36 pages 1 hour read

Athol Fugard

The Road to Mecca

Fiction | Play | Adult | Published in 1985

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Character Analysis

Miss Helen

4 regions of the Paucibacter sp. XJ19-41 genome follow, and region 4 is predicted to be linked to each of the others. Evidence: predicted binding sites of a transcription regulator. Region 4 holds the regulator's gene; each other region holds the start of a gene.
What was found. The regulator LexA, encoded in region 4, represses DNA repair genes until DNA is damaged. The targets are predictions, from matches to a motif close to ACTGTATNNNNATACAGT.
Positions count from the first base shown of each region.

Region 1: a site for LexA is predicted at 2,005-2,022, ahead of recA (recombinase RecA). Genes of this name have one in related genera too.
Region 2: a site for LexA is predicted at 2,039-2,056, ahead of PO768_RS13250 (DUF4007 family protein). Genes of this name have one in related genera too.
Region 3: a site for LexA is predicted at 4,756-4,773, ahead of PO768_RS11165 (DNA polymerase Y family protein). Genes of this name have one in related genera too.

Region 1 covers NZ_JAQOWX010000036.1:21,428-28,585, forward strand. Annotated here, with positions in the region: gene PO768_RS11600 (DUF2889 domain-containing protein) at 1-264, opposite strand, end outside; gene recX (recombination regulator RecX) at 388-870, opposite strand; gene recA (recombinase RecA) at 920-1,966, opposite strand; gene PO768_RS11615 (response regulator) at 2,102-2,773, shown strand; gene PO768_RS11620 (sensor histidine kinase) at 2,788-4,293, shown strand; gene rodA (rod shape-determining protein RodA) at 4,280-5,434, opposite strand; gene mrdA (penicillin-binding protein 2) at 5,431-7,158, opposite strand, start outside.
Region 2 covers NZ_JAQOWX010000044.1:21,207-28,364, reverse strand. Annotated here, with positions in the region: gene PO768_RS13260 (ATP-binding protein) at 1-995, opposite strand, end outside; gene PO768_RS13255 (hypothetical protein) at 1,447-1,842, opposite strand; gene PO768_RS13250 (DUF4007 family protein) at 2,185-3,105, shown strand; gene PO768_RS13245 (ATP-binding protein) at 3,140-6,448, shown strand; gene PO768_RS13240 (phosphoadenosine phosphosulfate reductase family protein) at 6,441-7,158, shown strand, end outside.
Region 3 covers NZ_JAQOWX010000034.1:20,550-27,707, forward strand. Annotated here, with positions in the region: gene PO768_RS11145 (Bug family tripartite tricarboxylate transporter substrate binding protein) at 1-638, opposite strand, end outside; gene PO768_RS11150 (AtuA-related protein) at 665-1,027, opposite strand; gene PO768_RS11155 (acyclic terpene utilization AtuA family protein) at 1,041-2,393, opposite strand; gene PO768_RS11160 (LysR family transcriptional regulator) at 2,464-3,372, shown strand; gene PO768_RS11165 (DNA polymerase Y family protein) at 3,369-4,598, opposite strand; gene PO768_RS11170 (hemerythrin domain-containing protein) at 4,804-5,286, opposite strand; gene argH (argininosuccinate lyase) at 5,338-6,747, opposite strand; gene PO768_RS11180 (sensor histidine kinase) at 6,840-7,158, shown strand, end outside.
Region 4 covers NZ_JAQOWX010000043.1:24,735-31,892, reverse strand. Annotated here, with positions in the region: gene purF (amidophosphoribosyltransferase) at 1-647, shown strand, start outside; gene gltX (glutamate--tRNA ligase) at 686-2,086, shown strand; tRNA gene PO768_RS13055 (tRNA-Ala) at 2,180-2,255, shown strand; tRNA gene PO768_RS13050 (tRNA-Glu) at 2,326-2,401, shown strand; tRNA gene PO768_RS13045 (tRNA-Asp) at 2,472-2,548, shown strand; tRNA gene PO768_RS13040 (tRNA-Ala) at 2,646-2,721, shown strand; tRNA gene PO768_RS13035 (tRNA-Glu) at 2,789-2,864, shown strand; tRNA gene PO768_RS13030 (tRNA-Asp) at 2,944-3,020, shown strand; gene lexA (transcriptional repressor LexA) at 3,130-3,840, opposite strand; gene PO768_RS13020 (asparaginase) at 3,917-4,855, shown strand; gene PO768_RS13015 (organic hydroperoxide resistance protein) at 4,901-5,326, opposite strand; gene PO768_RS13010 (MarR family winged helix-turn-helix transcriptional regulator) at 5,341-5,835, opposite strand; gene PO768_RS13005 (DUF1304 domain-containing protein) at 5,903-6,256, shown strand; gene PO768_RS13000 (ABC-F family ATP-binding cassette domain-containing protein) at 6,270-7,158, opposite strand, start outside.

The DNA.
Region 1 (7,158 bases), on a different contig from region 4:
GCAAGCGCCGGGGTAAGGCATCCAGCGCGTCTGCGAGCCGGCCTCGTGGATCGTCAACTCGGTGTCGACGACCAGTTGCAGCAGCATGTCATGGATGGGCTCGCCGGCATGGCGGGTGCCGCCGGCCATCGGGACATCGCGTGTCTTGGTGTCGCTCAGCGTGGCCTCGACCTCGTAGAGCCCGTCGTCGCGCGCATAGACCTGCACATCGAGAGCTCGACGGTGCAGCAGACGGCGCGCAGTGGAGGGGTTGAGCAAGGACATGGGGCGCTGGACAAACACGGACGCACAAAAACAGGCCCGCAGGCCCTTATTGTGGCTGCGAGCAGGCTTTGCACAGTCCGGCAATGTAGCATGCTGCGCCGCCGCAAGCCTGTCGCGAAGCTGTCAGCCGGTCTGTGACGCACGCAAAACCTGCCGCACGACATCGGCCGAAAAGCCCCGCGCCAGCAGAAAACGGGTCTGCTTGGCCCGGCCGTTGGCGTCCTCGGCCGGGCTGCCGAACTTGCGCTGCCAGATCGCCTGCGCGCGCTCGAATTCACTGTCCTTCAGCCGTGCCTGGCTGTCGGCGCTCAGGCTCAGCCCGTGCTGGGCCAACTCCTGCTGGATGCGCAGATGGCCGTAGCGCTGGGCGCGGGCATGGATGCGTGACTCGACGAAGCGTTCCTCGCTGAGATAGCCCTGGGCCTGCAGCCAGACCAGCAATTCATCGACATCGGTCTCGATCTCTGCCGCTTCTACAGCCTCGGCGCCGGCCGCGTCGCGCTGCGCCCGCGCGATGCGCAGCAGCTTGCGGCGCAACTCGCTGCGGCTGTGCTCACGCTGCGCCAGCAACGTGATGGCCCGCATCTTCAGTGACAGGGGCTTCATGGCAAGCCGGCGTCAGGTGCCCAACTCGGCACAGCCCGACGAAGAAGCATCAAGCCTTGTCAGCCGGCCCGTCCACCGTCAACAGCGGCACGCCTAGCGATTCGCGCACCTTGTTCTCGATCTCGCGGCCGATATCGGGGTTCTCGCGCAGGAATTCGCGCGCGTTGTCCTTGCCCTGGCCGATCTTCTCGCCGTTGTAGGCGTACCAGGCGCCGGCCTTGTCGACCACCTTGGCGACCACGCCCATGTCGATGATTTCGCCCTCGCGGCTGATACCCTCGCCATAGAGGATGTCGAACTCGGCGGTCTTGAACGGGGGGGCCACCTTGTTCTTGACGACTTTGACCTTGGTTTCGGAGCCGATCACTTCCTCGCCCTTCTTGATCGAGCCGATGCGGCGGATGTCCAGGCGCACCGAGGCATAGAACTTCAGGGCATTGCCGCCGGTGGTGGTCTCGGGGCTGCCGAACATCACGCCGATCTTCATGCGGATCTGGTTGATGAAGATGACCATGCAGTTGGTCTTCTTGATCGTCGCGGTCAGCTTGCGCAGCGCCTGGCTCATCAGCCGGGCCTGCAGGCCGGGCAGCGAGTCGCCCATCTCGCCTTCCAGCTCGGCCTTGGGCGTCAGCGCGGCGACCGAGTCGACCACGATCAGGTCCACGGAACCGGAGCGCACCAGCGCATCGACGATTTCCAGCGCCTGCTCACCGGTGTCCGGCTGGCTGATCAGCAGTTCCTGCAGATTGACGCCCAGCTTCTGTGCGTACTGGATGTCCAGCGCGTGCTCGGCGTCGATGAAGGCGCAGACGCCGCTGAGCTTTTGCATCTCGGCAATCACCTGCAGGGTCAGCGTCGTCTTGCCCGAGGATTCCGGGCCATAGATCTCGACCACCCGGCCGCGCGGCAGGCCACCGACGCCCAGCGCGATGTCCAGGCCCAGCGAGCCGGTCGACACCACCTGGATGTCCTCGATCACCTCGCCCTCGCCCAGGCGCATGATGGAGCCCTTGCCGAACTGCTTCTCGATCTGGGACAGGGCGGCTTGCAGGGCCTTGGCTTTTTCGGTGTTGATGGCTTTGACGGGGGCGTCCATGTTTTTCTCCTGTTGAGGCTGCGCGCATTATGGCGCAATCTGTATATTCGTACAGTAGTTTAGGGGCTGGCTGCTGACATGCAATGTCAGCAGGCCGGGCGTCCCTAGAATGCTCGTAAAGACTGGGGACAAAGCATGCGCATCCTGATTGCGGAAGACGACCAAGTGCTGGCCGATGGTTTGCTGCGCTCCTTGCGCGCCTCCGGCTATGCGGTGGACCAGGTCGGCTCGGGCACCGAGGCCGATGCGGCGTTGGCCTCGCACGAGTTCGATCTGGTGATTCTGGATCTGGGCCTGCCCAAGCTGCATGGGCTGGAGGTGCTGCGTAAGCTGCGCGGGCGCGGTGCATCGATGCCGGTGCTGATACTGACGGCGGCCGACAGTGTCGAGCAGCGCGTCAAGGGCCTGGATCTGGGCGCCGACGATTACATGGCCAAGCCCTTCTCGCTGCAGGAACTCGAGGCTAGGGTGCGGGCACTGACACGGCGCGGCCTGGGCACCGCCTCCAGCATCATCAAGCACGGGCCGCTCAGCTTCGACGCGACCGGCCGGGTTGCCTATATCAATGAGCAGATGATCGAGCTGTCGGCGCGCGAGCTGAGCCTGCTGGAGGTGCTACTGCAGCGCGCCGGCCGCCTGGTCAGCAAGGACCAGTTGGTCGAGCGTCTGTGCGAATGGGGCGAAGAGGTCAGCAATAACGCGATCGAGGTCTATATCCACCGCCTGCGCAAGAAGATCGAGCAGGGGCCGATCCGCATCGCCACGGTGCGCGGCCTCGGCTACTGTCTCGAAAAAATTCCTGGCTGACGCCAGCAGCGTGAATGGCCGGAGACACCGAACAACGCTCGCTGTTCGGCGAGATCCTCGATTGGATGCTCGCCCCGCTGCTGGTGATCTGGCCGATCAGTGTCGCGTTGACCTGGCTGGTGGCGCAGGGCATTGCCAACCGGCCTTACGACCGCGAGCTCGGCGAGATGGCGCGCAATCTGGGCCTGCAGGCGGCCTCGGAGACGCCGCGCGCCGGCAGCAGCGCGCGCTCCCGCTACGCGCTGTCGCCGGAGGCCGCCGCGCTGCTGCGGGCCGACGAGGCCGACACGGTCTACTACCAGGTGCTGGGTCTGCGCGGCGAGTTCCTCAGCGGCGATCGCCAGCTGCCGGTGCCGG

Helen is an Afrikaner (a specific ethnic group in South Africa) in her late sixties who resides in the town of New Bethesda in South Africa’s Karoo region. She is known as a loner who spends much of her time inside her house and speaks largely only to Katrina, a young African girl, as well as to Elsa and Marius. Most people perceive her isolation to be largely by choice—Marius tells Helen the others in town “behave towards you in the way you apparently want them to, which is to leave you completely alone” (53)—but Helen complains about feeling lonely and without friends. It is also suggested that others in town believe her to be mad. She speaks of “Darkness” and feeling depressed (and, at one point in her letter to Elsa, suicidal) throughout the play, though by the end she has a more accepting view of her solitude and realizes that the “road to my Mecca was one I had to travel alone” (74). Helen’s real-life inspiration died by an apparent suicide, and Helen tells Elsa that she “must teach myself now how to blow [the candles] out…and what that means” (75), suggesting she may face the same end.